- The Columbia & Western Rail Trail is set between Castlegar and Christina Lake.Â It’s a lovely ride on an adaptive bike while you take in the mountains and lake scenery.
The cities of Trail and Rossland are very closeby – a short drive (26 km / 14 mi) south on Highway 3A or 3B. Rossland is known as the ‘Mountain Biking Capital of Canada’. The beautiful alpine city is small but it’s pretty big on activities.Â Trail can proudly boast a surge in development in recent years. From industry to legendary sporting feats, experience the hometown pride that emanates from locals.
- Champion Lakes Provincial Park is known for an ideal destination for family fun with its three lakes offering swimming, fishing and other watersports. Wheelchair accessible facilities include flush toilets in the Main Beach building at the day use / picnic area. A paved viewing area of the 3rd lake is located on the main road on route to the campground.
- The Trail Museum & Archives is located in the Trail Riverfront Centre. It displays exciting and engaging exhibits and is a year-round, completely accessible cultural amenity.
- Gold Fever Follies present live musical theatre shows, highlighting Rossland’s rich gold rush days of the late 1890s. Held in the Old Miner’s Hall; wheelchair accessible.
- The Centennial Trail in Rossland, is flat, smooth and wide for about one kilometre heading south. Best to access trail from the north end of the Star Gulch Reservoir.
Castlegar to Nelson is 40 km / 24 mi east on Highway 3A.
Nelson boasts a vivid past of Victorian architecture, cultural histories and a vibrant art scene. These qualities are complemented by world-class outdoor adventure plus great dining, shopping and lodging options.
- Touchstones Museum of Art & History – experience the art gallery, community museum and archives. Located in a 1902 heritage building. Ramp at the Ward Street entrance, main floor washroom is wheelchair accessible, wheelchair elevator access to gallery space, museum floor and archives.
- The Capitol Theatre, the building was a silent move house in the 1920s, today, puts on an excellent line-up of musical and theatrical productions throughout the year. Wheelchair accessible property.
- Kokanee Creek Provincial Park alongside Kootenay Lake offers over a kilometre of sandy beach. The Sandspit campground contains a wheelchair accessible campsite, flush toilet and shower stall. All roads within the park are paved.
The Kootenay Lake Ferry landing is located at Balfour.
Before heading across the lake, take a trip further north to Ainsworth Hot Springs Resort and the village of Kaslo.
Balfour to Kaslo is 36 km / 22 mi.
- Enjoy the famous Ainsworth Hot Springs pools including a horseshoe-shaped cave. The resort offers two accessible queen rooms and an elevator to access all floors of the main building including the restaurant. The pool level can be accessed by outdoor ramps or elevator. The ramps are walkable but too steep for accessibility standards. A wheelchair user can access the change rooms and pool deck, however pools are only accessible by steps – there’s no lift to assist access into pool.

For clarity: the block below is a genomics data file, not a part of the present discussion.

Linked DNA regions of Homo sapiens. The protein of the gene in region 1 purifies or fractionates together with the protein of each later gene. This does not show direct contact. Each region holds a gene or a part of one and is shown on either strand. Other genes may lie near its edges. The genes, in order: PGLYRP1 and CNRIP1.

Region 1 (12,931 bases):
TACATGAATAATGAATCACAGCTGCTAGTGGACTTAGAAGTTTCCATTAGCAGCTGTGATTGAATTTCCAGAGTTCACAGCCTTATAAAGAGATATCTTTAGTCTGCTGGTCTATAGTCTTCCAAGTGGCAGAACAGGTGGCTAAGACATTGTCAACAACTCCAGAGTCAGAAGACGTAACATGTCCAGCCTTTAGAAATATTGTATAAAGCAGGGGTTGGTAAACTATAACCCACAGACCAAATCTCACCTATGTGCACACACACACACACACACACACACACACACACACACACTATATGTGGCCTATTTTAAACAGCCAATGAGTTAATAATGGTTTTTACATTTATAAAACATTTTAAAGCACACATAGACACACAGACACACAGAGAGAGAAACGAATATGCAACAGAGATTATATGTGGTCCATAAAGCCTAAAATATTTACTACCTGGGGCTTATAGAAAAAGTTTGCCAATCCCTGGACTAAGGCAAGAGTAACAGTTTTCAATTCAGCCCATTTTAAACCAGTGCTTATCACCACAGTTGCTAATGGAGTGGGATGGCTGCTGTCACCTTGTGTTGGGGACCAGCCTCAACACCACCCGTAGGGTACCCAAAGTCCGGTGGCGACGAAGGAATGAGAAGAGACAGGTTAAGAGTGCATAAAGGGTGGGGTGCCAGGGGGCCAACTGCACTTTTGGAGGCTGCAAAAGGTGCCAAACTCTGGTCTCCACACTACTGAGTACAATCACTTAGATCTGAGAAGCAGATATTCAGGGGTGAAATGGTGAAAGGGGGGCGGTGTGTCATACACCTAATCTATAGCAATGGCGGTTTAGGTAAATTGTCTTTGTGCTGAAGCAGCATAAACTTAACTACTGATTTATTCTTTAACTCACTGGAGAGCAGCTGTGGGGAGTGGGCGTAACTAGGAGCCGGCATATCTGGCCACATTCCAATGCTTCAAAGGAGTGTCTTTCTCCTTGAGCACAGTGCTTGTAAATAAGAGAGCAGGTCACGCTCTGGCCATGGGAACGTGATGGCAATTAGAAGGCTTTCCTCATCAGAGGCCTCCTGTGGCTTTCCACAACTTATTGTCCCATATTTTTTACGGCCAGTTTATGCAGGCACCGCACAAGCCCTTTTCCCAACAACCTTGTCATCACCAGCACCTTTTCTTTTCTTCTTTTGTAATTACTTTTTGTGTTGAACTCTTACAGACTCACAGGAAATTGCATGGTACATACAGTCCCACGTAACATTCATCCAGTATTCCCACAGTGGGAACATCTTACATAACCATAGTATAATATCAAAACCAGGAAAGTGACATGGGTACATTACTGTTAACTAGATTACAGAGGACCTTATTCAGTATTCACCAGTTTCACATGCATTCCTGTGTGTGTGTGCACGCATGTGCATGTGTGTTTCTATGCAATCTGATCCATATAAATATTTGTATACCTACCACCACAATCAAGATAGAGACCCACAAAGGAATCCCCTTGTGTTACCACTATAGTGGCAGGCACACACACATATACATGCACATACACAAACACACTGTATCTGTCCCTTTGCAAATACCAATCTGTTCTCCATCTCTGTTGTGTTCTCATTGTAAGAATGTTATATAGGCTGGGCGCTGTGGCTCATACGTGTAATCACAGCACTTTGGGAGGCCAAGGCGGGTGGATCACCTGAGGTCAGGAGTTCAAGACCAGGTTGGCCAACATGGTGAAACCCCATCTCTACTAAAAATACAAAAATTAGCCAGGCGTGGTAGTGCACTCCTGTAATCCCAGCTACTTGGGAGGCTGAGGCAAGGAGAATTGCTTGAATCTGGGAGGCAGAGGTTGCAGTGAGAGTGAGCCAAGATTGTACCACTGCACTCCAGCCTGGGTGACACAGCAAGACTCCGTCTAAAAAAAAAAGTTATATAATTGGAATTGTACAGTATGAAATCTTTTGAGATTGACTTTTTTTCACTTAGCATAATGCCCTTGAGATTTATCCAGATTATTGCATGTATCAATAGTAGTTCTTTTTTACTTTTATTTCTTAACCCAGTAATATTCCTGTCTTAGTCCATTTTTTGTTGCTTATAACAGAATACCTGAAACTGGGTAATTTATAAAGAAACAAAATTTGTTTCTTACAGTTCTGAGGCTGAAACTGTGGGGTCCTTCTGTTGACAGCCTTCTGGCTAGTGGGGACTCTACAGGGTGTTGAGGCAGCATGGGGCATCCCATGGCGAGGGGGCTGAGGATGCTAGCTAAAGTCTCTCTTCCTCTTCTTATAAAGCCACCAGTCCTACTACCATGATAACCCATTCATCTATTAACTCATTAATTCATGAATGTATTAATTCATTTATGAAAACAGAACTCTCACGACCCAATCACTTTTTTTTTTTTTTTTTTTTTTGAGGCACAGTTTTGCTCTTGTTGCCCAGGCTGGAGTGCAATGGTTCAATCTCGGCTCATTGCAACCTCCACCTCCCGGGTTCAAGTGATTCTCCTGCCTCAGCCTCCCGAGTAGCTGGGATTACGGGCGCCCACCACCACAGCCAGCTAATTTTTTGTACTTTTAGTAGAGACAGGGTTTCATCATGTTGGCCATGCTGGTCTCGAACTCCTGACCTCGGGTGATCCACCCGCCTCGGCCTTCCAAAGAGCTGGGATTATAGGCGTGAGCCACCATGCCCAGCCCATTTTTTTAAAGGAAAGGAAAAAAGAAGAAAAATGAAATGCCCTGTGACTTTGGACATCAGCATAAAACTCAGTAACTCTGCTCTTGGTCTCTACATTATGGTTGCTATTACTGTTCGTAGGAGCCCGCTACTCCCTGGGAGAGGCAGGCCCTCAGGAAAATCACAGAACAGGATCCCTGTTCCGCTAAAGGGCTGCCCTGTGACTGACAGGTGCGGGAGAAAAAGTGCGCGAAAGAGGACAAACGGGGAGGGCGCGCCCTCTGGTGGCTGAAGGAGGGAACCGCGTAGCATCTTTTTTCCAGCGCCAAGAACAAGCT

- Kaslo Saturday Market takes place throughout the summer nestled along a grassy green park in the middle of downtown. There’s a bounty of culinary options and artisan showcases. Wheelchair accessible.
- The Langham Cultural Centre houses 2 art galleries and the Japanese Canadian Museum. The galleries and theatre are on the first floor and fully wheelchair accessible; the museum is on the 2nd floor and not accessible by wheelchair.
Head across Kootenay Lake, from Balfour to Kootenay Bay, on the world’s longest free ferry ride.
Highway 3A alongside Kootenay Lake takes you from Crawford Bay to the city of Creston.
(78 km / 49 mi)
- Crawford Bay is home to one of the most vibrant and eclectic artisan groups in all of British Columbia. There are numerous quaint and tucked-away studios to visit. Blacksmithing, weaving, broom making, pottery and more.
- Enjoy the lovely scenic drive alongside Kootenay Lake to Creston.
- The Kootenay-Columbia Discovery Centre is located in the Creston Valley Wildlife Management area, a lush wetland habitat 11 km (7 mi) west of Creston. The Nature Centre is a unique facility that offers a variety of services. The boardwalk is open to the public 24 hours a day and is wheelchair accessible. Experience the sights and sounds of the wetland – many other trails are flat top dykes that are wide with mowed grass.
Please check back again – content will continuously be added to this Itinerary and mapping will follow as well.